NASA astronaut Chris Ferguson has a tradition.
Each time the Far Northeast native has been part of a space shuttle mission, he has returned to Archbishop Ryan High School to talk about the experience with students at his alma mater.
Ferguson was in town after piloting Atlantis in 2006 and commanding Endeavour in 2008.
Last week, he was back at Ryan to share stories of his command of an Atlantis mission that lasted from July 8-21.
The astronaut relishes the opportunity to speak about space travel with the young people at Ryan.
“This is like hosting Saturday Night Live for the third time,” he joked.
Ferguson, 50, grew up on Amity Road. He attended St. Martha Grammar School and is a 1979 Ryan graduate. His jobs as a youth included working at a Mobil gas station and delivering The Philadelphia Inquirer.
After an early-morning Oct. 26 address to the almost 1,700 Ryan students in the auditorium, he moved on to a panel discussion with fellow astronaut Paul Richards at Drexel University. Seventeen Ryan students also attended the Drexel visit.
Ferguson graduated from Drexel in 1984 with a degree in mechanical engineering. Today, his daughter attends the university. He and his wife, Sandra, also have two sons in high school.
In 1991, he earned a master’s degree in aeronautical engineering from the Navy Postgraduate School. A captain in the U.S. Navy, he’s been assigned to the Johnson Space Center in Houston since 1998.
Last summer, Ferguson led a four-person mission to the International Space Station. He was joined by pilot Doug Hurley and mission specialists Sandy Magnus and Rex Walheim.
Ferguson and Magnus worked together three years ago on Endeavour. “She was absolutely wonderful. She’s a fantastic role model for women,” he said.
Ferguson will not be back to Ryan to talk about a fourth shuttle mission.
NASA has ended the shuttle program. The program started in 1981, and there were 135 missions.
“The space shuttle was a fantastic vehicle,” said Ferguson, citing its size and speed. “As sad as it was to finally put the space shuttle away, I’m incredibly proud to be a small part of the end of this American icon.”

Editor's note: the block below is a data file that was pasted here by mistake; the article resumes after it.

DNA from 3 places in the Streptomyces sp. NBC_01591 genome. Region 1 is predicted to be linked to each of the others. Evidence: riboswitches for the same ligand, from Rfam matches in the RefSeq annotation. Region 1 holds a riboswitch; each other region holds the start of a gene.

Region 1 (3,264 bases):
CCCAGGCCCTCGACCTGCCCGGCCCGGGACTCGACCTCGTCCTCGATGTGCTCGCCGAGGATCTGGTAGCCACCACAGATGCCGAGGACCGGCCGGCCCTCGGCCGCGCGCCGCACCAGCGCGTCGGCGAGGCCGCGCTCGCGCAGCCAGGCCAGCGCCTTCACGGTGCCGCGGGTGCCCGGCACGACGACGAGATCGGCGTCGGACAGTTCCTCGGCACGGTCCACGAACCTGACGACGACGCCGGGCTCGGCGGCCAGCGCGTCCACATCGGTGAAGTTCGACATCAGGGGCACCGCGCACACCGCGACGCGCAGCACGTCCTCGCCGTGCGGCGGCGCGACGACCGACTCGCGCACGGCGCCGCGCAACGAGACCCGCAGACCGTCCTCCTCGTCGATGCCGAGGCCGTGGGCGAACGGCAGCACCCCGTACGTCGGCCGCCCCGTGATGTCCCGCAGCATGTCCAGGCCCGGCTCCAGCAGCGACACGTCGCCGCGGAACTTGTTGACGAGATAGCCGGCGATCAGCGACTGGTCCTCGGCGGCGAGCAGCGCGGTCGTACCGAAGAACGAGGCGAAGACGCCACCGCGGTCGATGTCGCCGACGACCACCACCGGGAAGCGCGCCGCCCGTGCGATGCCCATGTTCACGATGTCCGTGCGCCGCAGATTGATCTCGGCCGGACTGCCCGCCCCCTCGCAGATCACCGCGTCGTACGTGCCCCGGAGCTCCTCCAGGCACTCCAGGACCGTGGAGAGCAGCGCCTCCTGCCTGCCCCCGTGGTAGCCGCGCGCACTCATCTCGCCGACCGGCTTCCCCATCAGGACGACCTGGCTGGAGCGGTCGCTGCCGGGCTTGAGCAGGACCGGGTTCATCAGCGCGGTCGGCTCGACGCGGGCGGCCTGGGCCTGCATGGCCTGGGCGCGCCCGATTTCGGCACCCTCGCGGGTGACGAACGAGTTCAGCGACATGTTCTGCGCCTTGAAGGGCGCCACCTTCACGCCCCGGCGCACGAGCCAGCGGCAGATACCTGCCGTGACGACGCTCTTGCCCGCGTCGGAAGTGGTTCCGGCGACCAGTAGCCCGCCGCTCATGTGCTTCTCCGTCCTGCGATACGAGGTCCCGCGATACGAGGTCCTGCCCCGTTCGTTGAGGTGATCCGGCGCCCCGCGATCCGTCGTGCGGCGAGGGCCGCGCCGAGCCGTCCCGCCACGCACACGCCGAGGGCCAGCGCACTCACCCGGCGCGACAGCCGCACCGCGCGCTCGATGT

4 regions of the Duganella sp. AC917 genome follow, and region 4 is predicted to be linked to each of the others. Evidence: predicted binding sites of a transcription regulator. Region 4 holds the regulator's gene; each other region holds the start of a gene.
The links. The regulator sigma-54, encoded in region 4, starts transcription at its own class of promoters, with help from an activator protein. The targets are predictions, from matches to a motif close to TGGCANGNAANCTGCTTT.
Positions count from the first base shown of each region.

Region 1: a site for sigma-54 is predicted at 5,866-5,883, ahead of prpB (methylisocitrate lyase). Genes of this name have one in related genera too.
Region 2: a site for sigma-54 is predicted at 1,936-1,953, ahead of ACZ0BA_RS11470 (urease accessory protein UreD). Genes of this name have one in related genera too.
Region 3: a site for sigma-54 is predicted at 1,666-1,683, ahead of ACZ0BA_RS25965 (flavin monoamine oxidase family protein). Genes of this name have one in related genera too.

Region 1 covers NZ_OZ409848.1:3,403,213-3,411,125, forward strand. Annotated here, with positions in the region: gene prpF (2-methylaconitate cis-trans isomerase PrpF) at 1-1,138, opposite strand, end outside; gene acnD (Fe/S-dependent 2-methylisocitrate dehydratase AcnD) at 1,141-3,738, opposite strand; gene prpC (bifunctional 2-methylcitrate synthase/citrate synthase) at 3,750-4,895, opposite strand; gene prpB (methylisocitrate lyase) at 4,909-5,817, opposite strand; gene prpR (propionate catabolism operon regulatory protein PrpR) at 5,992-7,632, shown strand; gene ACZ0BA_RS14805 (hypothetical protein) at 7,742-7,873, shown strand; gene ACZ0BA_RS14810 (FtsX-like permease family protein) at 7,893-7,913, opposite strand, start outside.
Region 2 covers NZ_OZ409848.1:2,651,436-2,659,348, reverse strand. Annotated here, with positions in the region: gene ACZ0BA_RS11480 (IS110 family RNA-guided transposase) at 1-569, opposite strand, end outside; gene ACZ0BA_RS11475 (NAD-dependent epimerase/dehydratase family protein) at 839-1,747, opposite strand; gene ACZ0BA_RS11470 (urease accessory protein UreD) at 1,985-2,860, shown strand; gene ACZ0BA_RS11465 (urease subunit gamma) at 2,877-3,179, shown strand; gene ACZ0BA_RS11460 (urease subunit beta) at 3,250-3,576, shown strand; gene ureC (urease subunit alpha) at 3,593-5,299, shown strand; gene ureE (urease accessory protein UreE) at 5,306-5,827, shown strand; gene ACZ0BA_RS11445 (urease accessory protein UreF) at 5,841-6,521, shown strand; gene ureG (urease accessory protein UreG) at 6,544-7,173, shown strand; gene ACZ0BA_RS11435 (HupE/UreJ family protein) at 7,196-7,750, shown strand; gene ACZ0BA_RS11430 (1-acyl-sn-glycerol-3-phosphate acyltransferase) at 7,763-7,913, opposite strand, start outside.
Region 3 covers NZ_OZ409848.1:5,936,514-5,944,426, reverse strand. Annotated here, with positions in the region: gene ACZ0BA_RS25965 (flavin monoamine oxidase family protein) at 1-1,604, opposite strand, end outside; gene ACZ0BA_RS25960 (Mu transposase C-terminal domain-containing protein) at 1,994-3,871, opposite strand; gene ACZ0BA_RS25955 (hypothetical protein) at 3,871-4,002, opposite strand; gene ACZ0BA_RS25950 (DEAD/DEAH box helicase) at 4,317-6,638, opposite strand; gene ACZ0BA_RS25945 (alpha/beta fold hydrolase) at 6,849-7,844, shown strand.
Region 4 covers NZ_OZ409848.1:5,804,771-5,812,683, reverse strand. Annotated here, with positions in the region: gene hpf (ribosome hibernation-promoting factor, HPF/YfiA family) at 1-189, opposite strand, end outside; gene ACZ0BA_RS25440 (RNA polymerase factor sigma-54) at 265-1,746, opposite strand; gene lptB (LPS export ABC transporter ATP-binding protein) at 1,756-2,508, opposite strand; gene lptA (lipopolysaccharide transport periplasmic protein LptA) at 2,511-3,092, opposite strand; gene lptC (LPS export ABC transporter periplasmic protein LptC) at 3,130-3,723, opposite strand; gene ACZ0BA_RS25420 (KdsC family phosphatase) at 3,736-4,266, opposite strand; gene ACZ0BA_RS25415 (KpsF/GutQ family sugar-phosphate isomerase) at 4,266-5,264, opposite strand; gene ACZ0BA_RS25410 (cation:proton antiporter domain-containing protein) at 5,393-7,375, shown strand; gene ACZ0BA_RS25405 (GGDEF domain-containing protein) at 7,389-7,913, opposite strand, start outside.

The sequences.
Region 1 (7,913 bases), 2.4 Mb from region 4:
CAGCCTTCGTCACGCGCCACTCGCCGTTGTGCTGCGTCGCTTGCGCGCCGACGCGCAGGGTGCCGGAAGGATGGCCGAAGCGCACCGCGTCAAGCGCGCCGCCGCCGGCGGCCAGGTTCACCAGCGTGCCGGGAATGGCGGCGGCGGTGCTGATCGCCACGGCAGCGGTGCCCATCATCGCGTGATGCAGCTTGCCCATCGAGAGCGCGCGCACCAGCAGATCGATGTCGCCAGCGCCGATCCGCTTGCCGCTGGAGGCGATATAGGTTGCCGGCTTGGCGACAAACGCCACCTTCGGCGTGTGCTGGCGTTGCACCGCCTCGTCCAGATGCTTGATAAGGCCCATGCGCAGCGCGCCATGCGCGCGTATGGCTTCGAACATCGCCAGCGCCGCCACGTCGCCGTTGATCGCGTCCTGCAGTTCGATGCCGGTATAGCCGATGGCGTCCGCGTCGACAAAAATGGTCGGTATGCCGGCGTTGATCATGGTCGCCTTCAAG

The agency will focus on developing new spaceships and rockets for exploration of asteroids, the moon and Mars.
Ferguson wants the United States to return to the moon. “I think that should be the number-one goal,” he said.
On the final mission, the shuttle orbited Earth 200 times and traveled almost 5.3 million miles, reaching a top speed of 17,500 miles per hour.
The crew delivered about 10,000 pounds of supplies and spare parts to the space station, along with a robotic refueling module.
Along for the ride were 24 mice that were used for studying an osteoporosis drug.
Crew members also recycled everything they used on the space station, which Ferguson likened to the size of a submarine.
Typically, a shuttle crew numbers six or seven.
“We were extremely busy,” Ferguson said, describing the work on the space station as “organized pandemonium.”
The crew also brought an American flag that was part of the first mission in 1981.
“It was an honor bestowed on us to take it to the space station and leave it there,” Ferguson said.
In the next few years, Ferguson sees NASA overseeing commercial ventures to space, with the public having the opportunity to travel to space on a regular basis in 20 years or so. It’ll be costly.
“You’re going to have to have a few bucks,” he said.
At Ryan, state Rep. Dennis O’Brien and an aide to Rep. Brendan Boyle presented a House of Representatives resolution to the astronaut. Also in attendance was Al Taubenberger, president of the Greater Northeast Philadelphia Chamber of Commerce.
Kevin Love, president of the student body, and Sarah Hammer, president of the senior class, presented Ferguson with a large poster book signed by students, a cafeteria pass, soft pretzel and a favorite on the menu — a hot cheese sandwich.
Ferguson donated an engine turbine blade to the school, along with a Ryan hat and shirt he wore in space. The gifts also included a picture of him wearing the items in space and a certificate of authenticity signed by all four crew members.
The astronaut showed a couple of videos, accompanied by the 1982 Rush song Countdown. He showed still shots, including the best overhead picture he could take of Ryan while traveling 5 miles per second.
As he did in his two previous trips, Ferguson delivered a message of faith, hard work and perseverance.
“There are no get-rich-quick schemes,” he told the teenagers. “There is no substitute for hard work. There are no short cuts.”
The astronaut also gave the students some homework. He told them that Philadelphia-area residents will get a nice view of the International Space Station in the sky sometime between 6:55 and 6:58 p.m. on Thursday, Nov. 3.
Ferguson will be back in Philadelphia on Nov. 7, flipping the coin at the start of the Eagles’ Monday Night Football game against the Chicago Bears.
His days at NASA might be coming to a close, but Ferguson has memories of a lifetime.
“It’s been quite a ride for me,” he said. ••
Reporter Tom Waring can be reached at 215-354-3034 or firstname.lastname@example.org